Hawaii volcano boat tours to continue despite 23 lava injuries
Hawaii tour boat operators plan to continue taking visitors to see lava, despite an explosion sending molten rock barrelling through the roof of a vessel yesterday and injuring 23.
The Coast Guard prohibits vessels from getting closer than 300 metres from where Kilauea volcano's lava oozes into the sea.
The agency had been allowing experienced boat operators to apply for a special license to get closer up to 50 metres, but it stopped allowing those exceptions yesterday morning after a falling rock punched a hole in a tour vessel's roof, injuring the occupants.
A woman in her 20s has since been transported to Honolulu in serious condition with a broken thigh bone.
Twenty-two people injured in the rock fall were treated for minor burns and scrapes, including 12 who were treated at a hospital in Hilo.
Moku Nui Lava Tours Captain Kanoa Jones, whose boat was not involved in yesterday's incident at Kilauea volcano, said not running the tours would only withhold income from local restaurants and other businesses dependent on tourism.
"If we stop operating, it not only hurts us – it hurts the community," Mr Jones said.
The Coast Guard, state and local officials were investigating the circumstances around the accident.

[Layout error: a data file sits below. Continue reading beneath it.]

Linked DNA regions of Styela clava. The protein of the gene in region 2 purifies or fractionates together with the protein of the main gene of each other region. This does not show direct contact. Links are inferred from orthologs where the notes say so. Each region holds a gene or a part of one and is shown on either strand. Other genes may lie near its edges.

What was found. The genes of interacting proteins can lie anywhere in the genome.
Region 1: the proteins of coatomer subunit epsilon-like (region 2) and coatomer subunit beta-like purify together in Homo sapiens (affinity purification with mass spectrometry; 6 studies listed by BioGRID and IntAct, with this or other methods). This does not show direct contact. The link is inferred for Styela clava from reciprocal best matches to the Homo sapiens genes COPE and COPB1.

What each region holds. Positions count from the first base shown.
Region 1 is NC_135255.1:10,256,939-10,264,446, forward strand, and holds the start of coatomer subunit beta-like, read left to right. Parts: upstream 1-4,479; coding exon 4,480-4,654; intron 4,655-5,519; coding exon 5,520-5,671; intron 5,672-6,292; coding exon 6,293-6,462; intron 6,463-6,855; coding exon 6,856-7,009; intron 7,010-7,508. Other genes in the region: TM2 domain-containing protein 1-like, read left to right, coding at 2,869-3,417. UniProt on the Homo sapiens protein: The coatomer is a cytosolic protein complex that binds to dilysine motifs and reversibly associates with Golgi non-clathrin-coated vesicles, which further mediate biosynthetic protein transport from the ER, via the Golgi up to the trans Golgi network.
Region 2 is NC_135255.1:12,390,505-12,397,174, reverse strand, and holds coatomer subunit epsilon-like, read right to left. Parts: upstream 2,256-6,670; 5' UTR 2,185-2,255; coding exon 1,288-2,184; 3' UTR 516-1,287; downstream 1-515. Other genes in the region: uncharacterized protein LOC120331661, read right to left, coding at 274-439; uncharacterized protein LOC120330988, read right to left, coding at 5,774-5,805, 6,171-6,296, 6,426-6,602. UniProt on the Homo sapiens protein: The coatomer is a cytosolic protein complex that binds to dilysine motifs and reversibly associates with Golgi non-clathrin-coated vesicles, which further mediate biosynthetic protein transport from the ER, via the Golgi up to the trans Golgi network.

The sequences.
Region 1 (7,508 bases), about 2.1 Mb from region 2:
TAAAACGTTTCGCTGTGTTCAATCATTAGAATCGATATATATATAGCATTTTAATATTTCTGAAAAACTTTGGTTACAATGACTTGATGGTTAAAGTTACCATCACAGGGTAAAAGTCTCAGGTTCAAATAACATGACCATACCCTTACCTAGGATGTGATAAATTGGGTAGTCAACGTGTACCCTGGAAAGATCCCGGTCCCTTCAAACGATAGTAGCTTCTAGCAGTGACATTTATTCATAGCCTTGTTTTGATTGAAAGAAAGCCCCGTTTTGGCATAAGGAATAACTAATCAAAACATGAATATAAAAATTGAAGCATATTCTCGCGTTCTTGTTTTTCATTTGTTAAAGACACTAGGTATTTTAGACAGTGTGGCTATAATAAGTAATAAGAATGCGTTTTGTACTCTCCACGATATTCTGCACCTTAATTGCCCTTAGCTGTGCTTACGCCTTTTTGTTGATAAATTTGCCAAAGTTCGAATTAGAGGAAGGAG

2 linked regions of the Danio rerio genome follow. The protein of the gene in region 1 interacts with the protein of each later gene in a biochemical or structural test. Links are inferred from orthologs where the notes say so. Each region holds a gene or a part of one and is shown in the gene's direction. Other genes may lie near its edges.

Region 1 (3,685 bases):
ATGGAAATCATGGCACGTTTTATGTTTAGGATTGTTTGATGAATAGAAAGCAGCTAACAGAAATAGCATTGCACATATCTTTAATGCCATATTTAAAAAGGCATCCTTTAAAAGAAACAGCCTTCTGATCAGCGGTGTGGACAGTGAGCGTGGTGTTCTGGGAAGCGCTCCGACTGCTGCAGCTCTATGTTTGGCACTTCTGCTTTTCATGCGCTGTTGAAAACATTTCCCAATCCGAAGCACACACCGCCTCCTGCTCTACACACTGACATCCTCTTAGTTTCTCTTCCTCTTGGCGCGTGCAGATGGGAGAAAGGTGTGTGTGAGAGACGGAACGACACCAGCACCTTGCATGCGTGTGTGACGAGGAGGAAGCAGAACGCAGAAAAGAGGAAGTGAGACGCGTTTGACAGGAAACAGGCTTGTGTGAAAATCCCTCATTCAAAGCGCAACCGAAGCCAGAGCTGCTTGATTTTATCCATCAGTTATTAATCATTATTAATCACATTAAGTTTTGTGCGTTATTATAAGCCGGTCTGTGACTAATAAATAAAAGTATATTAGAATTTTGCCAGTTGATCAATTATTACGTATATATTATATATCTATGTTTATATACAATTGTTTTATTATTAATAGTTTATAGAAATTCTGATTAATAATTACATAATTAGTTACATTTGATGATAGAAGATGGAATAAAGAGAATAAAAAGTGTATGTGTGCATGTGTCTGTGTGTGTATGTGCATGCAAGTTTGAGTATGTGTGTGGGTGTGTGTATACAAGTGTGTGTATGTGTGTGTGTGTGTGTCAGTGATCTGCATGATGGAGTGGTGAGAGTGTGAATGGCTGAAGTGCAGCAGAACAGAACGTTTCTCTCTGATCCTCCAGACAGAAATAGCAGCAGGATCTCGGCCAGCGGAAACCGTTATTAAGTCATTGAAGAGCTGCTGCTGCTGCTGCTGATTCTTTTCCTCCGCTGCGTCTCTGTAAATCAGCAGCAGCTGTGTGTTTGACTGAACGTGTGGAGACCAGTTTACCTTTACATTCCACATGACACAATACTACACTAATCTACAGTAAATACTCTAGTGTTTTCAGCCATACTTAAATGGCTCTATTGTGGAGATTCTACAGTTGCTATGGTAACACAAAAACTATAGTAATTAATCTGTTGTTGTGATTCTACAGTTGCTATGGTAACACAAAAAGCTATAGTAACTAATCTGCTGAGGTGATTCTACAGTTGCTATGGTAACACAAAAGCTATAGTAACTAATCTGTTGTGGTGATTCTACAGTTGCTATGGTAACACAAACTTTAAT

Coast Guard spokesman Petty Officer 3rd Class Matthew West said the agency can't say whether it will change its safety zone rules until it finishes its investigation.
The county strictly limits access to the lava on land for safety reasons, making boat and helicopter tours the only options people have to witness volcanic spectacle in person.
The ocean and aerial tours each cost about US$250.
The restrictions have deterred many travellers from visiting the Big Island in general, and Puna near the volcano in particular.
Shane Turpin, the owner and captain of the vessel that was hit, said he never saw the explosion.
He and his tour group had been in the area for about 20 minutes making passes of the ocean entry about 456 metres – the length of five football fields – offshore, Mr Turpin said.
He didn't observe "any major explosions", so he navigated his vessel closer, to about 228 meters away from the lava.
"As we were exiting the zone, all of a sudden everything around us exploded," he said.
"It was everywhere."
The US Geological Survey says explosions of varying sizes occur whenever 1093-degree Celsius lava enters much colder seawater.
Yesterday's large blast may have been amplified by the relatively shallow water at the point where the lava entered the sea. That's because explosions occur much closer to the surface in such spots.
In contrast, lava that entered the ocean in 2016 hit a steep slope and quickly fell to deeper parts of the sea, said Janet Babb, a geologist with the US Geological Survey.